It’s brown, made of leather, has an odd shape, and has an average net worth of $1.43 billion in 2014 for thirty-two American cities. You guessed it; it’s an NFL football franchise. What exactly is a football franchise? Basically it’s a form of entertainment. It doesn’t save lives nor does it protect our national security. It doesn’t repair our crumbling infrastructure nor does it feed the poor and homeless. It doesn’t even educate our citizenry. And when in the past there was an NFL player strike we all got along fine without it. The same can’t be said about our roads and bridges, our hospitals and water supplies, and our electrical grid and our schools.
And speaking of education, in 2015 at the University of Michigan (a state-funded school) it will pay its new football coach $5 million a year while it pays the president of the university $750,000. Now I’m quite sure coaching at that level is a full-time, arduous job. But then I’m also quite sure that running a highly regarded research institution, with over 43,000 undergraduate and graduate students, is also a full-time, arduous job.
Yes, many will argue, but in the most recent survey of top-flight football colleges Michigan’s program brought in almost $62 million in net revenue. Don’t those 43,000 students benefit greatly from that gate? Perhaps (if you believe in trickle-down economics), but all this talk about salaries and revenue only sets the stage for the next level of priorities-gone wild: the NFL. Bigger and bigger and better and better than thou.
When Jerry Jones decided to build a new stadium for the Dallas Cowboys in 2008 did he view the $1.15 billion price tag through the lens of societal needs or did he just proceed in a societal vacuum? Did the $1.15 billion represent a reasonable investment vis a vis the complex matrix of all economic goods and uses or was it rather “my stadium is bigger and better than yours –so take that”? Not-heavily-recruited first year NFL rookies were guaranteed $420,000 in 2014, more than eight times the median American family income. In a recent play-off game the announcer proclaimed of such a player, “That’s his first reception all season”. Hmm… $420,000 for one reception! Pretty nice pay per play, albeit he did have to come to work each day for eight months (unlike the rest of us slackers who get a lavish two weeks annual vacation). Let us not forget, he’s just playing a game and catching a ball.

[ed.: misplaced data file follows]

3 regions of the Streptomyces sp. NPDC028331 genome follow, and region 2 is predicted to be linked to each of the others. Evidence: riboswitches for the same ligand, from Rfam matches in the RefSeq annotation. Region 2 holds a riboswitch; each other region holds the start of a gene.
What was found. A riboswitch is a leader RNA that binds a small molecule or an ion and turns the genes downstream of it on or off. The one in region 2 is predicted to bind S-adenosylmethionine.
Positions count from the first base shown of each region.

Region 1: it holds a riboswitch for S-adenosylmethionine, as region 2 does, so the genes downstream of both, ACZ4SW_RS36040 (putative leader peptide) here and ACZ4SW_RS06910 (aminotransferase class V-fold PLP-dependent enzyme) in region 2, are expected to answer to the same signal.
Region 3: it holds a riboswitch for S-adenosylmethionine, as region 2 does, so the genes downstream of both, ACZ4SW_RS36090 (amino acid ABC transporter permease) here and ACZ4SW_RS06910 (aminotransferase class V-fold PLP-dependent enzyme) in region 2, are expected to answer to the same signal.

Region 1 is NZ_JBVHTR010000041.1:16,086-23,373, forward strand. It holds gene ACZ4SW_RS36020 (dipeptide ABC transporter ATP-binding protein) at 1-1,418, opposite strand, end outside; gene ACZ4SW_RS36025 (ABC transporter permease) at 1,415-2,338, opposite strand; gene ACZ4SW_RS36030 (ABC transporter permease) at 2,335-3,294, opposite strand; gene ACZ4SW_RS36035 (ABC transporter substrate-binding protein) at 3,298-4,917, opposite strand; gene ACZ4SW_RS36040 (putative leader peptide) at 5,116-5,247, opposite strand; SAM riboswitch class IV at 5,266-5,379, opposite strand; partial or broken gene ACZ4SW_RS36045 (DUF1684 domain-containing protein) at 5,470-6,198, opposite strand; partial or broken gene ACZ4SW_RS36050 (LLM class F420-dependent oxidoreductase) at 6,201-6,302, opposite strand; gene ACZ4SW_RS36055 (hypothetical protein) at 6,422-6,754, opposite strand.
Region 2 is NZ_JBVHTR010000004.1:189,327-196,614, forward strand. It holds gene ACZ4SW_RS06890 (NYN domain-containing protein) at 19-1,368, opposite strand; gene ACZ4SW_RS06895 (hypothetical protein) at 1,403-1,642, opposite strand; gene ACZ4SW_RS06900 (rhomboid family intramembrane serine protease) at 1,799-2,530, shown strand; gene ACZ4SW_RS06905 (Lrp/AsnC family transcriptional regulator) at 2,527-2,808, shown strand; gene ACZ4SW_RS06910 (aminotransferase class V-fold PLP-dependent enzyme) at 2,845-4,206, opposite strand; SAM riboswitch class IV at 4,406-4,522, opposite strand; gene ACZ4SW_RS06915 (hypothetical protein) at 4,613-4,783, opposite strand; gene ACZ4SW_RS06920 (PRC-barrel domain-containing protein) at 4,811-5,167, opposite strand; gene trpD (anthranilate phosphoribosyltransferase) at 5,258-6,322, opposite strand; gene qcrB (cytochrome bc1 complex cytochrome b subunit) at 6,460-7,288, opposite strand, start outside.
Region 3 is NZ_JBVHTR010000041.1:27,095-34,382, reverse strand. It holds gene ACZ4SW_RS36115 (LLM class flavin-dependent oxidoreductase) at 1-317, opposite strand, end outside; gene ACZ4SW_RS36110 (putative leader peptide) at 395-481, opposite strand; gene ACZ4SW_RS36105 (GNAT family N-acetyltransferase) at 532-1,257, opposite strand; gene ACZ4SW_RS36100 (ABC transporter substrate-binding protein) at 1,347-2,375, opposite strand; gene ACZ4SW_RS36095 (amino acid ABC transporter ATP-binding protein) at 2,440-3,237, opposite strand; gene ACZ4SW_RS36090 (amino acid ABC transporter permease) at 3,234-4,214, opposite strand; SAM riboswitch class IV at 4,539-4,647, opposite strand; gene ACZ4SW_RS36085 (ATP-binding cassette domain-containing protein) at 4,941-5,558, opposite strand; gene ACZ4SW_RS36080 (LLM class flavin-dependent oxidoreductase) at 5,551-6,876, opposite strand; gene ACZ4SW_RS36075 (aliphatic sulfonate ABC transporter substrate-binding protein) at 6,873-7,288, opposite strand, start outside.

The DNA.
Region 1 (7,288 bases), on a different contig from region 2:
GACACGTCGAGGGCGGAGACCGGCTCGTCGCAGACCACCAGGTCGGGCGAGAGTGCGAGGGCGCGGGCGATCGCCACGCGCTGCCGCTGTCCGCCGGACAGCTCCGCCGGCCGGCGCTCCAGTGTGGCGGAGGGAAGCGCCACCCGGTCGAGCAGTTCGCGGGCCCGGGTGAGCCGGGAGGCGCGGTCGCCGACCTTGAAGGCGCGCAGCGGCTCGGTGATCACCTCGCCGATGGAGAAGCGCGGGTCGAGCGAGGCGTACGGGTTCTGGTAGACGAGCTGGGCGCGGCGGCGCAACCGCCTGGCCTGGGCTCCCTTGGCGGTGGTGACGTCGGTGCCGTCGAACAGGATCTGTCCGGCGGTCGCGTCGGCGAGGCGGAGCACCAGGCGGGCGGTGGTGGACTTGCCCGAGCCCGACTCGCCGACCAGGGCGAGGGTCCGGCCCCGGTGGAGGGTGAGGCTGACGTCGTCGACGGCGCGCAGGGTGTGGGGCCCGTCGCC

In New York State alone, Controller Thomas DiNapoli reported in 2012 that $250.1 billion will be required over the next 20 years for water, sewer, and transportation infrastructure. This does not include the Metropolitan Transit Authority, The New York State Thruway Authority, and the New York City Bridge Authority. And yet the City of Buffalo is considering soliciting the State for help constructing a new $1 billion stadium for its Bills – used for approximately eight games of football each year. For the average new stadium built recently in America’s cities, the government’s (tax-payer’s) share has been $223 million.
This writer loves football – played it, refereed it, doesn’t miss a local high school football game if possible. But when football is put in the perspective of other urgent needs it quickly loses its luster. The federal government budgeted $1.2 billion last year (one stadium) for heart disease research, a disease that affects over five million people, costing the nation almost $109 billion each year. In 2014 it was estimated that 5.2 million people in this country had Alzheimer’s disease and with 74.8 million Baby Boomers entering their Golden Years that number is sure to grow. And yet federally funded research last year was only about $566 million.
The only good news/bad news to this tragic scenario is that perhaps tens of millions of older people will soon forget all about the inflated importance of football.
How do we reorder our priorities?